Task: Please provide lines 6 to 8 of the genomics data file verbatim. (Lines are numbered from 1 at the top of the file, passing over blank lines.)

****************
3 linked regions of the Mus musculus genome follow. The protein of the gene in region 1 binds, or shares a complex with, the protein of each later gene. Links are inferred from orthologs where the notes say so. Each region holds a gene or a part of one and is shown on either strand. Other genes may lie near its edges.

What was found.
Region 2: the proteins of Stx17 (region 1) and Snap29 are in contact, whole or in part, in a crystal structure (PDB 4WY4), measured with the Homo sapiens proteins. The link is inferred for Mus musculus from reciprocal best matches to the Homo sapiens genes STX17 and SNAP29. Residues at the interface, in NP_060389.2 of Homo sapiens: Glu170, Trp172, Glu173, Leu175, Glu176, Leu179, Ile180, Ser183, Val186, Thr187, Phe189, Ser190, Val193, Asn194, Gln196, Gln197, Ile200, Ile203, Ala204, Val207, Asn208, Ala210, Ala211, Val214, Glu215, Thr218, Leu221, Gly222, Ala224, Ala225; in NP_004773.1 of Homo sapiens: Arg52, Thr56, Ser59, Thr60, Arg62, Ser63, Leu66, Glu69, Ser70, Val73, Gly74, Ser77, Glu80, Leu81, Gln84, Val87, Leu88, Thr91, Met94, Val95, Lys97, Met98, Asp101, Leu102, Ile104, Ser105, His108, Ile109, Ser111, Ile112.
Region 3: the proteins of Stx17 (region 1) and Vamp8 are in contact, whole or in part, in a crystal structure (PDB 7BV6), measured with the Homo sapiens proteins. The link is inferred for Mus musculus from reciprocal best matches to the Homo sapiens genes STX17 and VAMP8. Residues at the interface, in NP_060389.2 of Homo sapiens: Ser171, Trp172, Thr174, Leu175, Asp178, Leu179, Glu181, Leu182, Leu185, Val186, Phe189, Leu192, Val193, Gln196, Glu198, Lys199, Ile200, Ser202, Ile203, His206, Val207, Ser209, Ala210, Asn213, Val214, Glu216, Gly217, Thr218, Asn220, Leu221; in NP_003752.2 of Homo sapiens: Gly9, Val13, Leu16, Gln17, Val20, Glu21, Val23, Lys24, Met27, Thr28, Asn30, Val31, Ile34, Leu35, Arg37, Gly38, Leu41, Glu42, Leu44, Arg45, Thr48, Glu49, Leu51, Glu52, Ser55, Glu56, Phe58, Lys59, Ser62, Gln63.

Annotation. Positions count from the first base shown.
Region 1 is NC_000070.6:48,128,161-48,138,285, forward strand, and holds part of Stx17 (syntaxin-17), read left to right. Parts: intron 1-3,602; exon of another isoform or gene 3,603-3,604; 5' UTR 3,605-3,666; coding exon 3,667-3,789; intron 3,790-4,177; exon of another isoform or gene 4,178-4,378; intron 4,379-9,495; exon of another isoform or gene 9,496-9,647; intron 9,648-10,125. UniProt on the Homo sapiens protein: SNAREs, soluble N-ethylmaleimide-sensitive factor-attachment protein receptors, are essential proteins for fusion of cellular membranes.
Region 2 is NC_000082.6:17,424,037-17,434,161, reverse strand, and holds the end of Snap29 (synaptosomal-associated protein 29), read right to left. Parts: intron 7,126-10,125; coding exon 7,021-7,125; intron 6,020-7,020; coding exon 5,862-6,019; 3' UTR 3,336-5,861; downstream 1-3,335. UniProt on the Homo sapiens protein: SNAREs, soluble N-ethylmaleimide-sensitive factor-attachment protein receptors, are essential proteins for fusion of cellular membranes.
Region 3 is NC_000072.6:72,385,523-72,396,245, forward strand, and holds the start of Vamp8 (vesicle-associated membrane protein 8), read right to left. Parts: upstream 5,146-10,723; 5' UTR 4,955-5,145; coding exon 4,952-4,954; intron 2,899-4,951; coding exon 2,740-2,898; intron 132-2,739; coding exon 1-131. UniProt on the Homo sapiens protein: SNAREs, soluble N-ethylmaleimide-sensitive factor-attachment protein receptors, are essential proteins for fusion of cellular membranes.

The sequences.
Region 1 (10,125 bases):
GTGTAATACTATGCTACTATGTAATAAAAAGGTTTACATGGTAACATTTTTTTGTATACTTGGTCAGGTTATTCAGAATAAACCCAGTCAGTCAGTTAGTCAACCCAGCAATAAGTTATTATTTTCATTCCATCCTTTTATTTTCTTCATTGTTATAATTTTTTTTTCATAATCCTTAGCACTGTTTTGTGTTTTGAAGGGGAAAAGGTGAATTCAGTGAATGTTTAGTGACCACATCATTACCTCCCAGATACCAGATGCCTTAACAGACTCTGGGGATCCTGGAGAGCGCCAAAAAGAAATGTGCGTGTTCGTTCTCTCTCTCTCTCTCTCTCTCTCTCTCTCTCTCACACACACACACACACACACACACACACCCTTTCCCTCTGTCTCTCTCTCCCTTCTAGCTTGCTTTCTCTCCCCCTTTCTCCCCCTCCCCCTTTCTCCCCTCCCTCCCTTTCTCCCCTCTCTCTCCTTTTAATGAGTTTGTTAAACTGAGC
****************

Region 1 is NC_000070.6:48,128,161-48,138,285, forward strand, and holds part of Stx17 (syntaxin-17), read left to right. Parts: intron 1-3,602; exon of another isoform or gene 3,603-3,604; 5' UTR 3,605-3,666; coding exon 3,667-3,789; intron 3,790-4,177; exon of another isoform or gene 4,178-4,378; intron 4,379-9,495; exon of another isoform or gene 9,496-9,647; intron 9,648-10,125. UniProt on the Homo sapiens protein: SNAREs, soluble N-ethylmaleimide-sensitive factor-attachment protein receptors, are essential proteins for fusion of cellular membranes.
Region 2 is NC_000082.6:17,424,037-17,434,161, reverse strand, and holds the end of Snap29 (synaptosomal-associated protein 29), read right to left. Parts: intron 7,126-10,125; coding exon 7,021-7,125; intron 6,020-7,020; coding exon 5,862-6,019; 3' UTR 3,336-5,861; downstream 1-3,335. UniProt on the Homo sapiens protein: SNAREs, soluble N-ethylmaleimide-sensitive factor-attachment protein receptors, are essential proteins for fusion of cellular membranes.
Region 3 is NC_000072.6:72,385,523-72,396,245, forward strand, and holds the start of Vamp8 (vesicle-associated membrane protein 8), read right to left. Parts: upstream 5,146-10,723; 5' UTR 4,955-5,145; coding exon 4,952-4,954; intron 2,899-4,951; coding exon 2,740-2,898; intron 132-2,739; coding exon 1-131. UniProt on the Homo sapiens protein: SNAREs, soluble N-ethylmaleimide-sensitive factor-attachment protein receptors, are essential proteins for fusion of cellular membranes.